This smart photo frame could bring people together during social distancing
Easily share pics and videos with Nixplay smart picture frames
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In light of the coronavirus epidemic, we’re all trying to find new ways to reach out and stay in touch with our loved ones. With social media and the internet, staying connected is now easier than ever.
But what do you do if your loved ones don’t have smartphones, avoid social media, or live in an area with limited internet access?
I’ve heard many stories of millennials who want to share pictures of their life achievements and growing families with their older relatives, but are hamstrung by grandma or grandpa’s lack of online presence. This is where Nixplay comes in.
Nixplay makes a series of wi-fi enabled digital picture frames. These are not the digital picture frames of the past that required you to upload photos to the frame itself; by downloading the Nixplay app, you can send pictures and videos to any Nixplay frame, as long as the frame is connected to a wi-fi network or hotspot. This technology represents a real game-changer when it comes to keeping the internet-averse in the loop.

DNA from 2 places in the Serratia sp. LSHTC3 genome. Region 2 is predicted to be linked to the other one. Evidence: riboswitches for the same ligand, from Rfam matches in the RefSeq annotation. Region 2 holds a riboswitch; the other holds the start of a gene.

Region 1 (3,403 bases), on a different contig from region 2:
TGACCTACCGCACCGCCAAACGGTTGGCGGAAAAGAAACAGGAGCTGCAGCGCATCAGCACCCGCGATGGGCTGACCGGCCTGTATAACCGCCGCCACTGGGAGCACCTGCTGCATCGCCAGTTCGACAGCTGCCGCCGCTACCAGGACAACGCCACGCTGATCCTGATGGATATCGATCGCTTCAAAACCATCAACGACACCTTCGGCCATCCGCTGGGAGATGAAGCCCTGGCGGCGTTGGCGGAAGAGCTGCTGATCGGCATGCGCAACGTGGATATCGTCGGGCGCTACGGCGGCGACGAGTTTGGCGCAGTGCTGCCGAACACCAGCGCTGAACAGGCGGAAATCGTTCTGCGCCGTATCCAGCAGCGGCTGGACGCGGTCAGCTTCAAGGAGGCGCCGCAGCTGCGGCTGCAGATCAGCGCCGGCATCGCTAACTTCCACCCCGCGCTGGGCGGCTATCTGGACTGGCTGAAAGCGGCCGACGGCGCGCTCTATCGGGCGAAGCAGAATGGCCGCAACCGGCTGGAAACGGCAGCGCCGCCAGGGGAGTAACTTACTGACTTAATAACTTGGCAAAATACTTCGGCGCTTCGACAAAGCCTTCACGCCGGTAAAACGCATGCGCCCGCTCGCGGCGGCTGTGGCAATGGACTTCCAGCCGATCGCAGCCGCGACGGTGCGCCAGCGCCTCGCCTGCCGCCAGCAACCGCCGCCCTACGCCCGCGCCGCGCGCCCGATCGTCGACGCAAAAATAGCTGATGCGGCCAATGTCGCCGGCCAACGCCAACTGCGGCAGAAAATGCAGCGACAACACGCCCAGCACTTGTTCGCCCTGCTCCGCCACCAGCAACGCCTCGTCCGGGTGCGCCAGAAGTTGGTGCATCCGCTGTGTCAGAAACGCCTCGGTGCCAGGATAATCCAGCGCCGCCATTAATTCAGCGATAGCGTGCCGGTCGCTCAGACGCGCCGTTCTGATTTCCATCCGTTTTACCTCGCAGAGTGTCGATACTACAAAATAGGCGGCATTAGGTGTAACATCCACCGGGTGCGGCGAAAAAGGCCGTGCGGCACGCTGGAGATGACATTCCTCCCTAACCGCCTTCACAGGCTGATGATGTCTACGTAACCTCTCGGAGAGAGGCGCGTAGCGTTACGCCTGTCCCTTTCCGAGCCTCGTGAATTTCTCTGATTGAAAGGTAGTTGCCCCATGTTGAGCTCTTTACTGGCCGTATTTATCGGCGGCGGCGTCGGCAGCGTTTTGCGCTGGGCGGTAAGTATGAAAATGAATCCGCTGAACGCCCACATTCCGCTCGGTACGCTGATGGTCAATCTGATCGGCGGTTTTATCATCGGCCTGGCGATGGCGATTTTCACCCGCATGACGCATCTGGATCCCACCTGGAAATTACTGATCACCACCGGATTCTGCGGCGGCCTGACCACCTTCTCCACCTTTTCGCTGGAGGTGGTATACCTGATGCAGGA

I got the chance to try out the 10.1-inch Nixplay W10F-HD smart photo frame. Even better, an older relative of mine was recently gifted one of these smart picture frames, so I was able to gain some insight into how people actually use these picture frames on a daily basis.
How does Nixplay work?
Like most wireless devices, to get the Nixplay smart photo frame up and running, you have to create a Nixplay account, connect the frame to a wi-fi network, install a couple of updates, and then pair the device to your new Nixplay account.
There are a few different Nixplay pricing options. With the Nixplay Standard package, you get 10 GB (or about 2000 photos) of storage for free. These photos and videos can be shared between up to five different Nixplay frames. If you need more data storage, or want to manage more than five Nixplay frames from your account, you’ll need to upgrade to the Nixplay Plus package, which offers 30 GB of cloud storage for $1.99 per month or $19.90 annually. There are additional options for up to 1 TB of cloud storage.